The anchorage at Matanzas Inlet was quiet and no drama. Viridian slept all night with her anchor rode hanging straight down, then came morning. The wind and the rain found us quietly resting and wasted no time stirring up the air and water around us. We considered staying here for another night but the forecast called for a flood warning later today. Being on the hook in an inlet with flood waters coming didn't seem to restful so we wound up the anchor and headed for St. Augustine, FL to catch a mooring ball and ride out the rest of the weather there.
The rain started slow but quickly turned into a downpour mixed with a few loud thunderclaps. Then came the north wind. Now we are moving against a strong current and 30 mph gusts driving rain through every stitch hole on our bimini and making little water drips all inside our flybridge. One full screen for the radar and another screen for the chartplotter, zoomed in close, gave us a tool to know where to look for the channel markers as we made about 5 knots up the Matanzas River for St. Augustine. We had a fairly clear view of the river, looking out the plexiglass plates below the Strataglass windshields, so we were able to safely see far enough ahead for the speed we were going. All of the running lights were burning to make ourselves visible to others and the radar was adjusted to reject heavy rain clutter and paint a clear picture past where we couldn't see with our eyes. This is not a very pleasant way to cruise, and I can't recommend it, but for us it was the lesser of the two "weevils".
At about Noon we called the St. Augustine Municipal Marina on CH 16 to get the location of our reserved mooring ball. They told us it would be in the northern mooring field at the far end and it would be ball # 20. Viridian passed under the Bridge of Lions without needing a lift and found our ball dancing in the chop sporting a proper tether. This time we attached our bowlines to the ball ring the proper way, the way that greatly reduces the risk of Viridian sawing through her lines in stiff wind conditions.
Once we got settled in I needed to take Jazzy over to the dinghy dock to pay for our two nights on the ball and deposit two garbage sacks in the trash. So I stashed the garbage in the bow and jerk started the Honda outboard and no sooner than I got 10 feet away from Viridian the motor sputtered and died. Trying to restart didn't work and by now I'm 50 yards downwind bobbing around in the whitecapping waves. Jazzy is equipped with oars so after what seemed like eternity I was able to get her back and attached to the swim platform. After waiting a few minutes the motor started like always so this time I went up wind to test her out. Everything seemed back to normal so off to the dinghy dock we go. Once at the dock and removing the garbage bags I managed to snag something on one of them tearing a hole in the bottom and dumping coffee grinds all over the side of Jazzy. An apple and a tomato rolled out onto the pier and the wind blew them away before I could catch them. The trash can was on the other end of the pier so it was a fun trying to carry the busted trash bags in 25 mph wind.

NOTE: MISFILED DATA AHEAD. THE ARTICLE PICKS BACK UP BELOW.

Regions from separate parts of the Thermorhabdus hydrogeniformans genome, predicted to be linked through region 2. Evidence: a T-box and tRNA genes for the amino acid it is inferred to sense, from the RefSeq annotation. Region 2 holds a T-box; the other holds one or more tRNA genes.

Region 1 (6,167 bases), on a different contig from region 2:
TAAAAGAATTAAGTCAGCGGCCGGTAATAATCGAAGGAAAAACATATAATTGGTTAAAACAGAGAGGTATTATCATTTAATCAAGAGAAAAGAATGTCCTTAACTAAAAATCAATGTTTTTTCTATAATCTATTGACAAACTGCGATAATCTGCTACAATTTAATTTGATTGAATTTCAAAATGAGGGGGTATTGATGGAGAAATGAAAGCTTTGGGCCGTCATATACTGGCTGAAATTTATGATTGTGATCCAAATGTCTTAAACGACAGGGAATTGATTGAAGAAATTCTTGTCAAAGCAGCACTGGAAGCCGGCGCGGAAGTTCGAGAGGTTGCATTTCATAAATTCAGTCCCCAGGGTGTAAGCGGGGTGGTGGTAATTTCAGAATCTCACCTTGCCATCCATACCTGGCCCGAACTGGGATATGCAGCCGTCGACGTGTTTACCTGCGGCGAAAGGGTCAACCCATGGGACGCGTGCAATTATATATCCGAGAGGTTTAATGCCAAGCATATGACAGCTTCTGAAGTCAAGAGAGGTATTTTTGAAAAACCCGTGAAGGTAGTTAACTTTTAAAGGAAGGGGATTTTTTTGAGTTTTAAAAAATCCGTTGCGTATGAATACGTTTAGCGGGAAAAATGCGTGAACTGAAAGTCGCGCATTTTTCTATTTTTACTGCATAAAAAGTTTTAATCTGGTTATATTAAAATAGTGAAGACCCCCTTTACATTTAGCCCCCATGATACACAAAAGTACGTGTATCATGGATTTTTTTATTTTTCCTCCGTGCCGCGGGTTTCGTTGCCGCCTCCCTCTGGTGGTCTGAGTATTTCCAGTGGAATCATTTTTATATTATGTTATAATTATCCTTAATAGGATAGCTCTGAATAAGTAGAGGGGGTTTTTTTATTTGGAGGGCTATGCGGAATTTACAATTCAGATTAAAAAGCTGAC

We got settled up with the dock master and Jazzy ran find back to Viridian so all is good, right? What else could go wrong? Meg and I decided to ride in after the rain stopped and grab a bite to eat close by the marina. We got on warm clothes, coats, hats, raincoats and lifejackets, loaded into Jazzy, cranked her up and got 10 feet away from the boat and she shut down again. The wind now was stronger than ever so we really didn't need a motor to make it all the way to the dinghy dock. A man in his dinghy saw us yanking vainly to start the motor and came by to see if we needed help. We decided to let him tow us back to Viridian and he did. I took the motor off the transom and attached it to the motor mount Viridian. It started right up and ran like new. Well, the only thing that could be wrong with it is somehow water got in side the gas tank. So I poured all the gas out into a bucket and refilled it with fresh gas. It started up and ran perfect. By now the first mate didn't want to go into town for a bite for fear of not being able to get back. Oh well, at least we have something to talk about on the blog today.
Well that's the news and here are few views:
We are here
Our voyage route on "instruments" to St. Augustine, FL
It's raining old women with clubs
Warming our frozen feet and drying out wet clothes on the hot engine
The proper way to attach to a mooring ball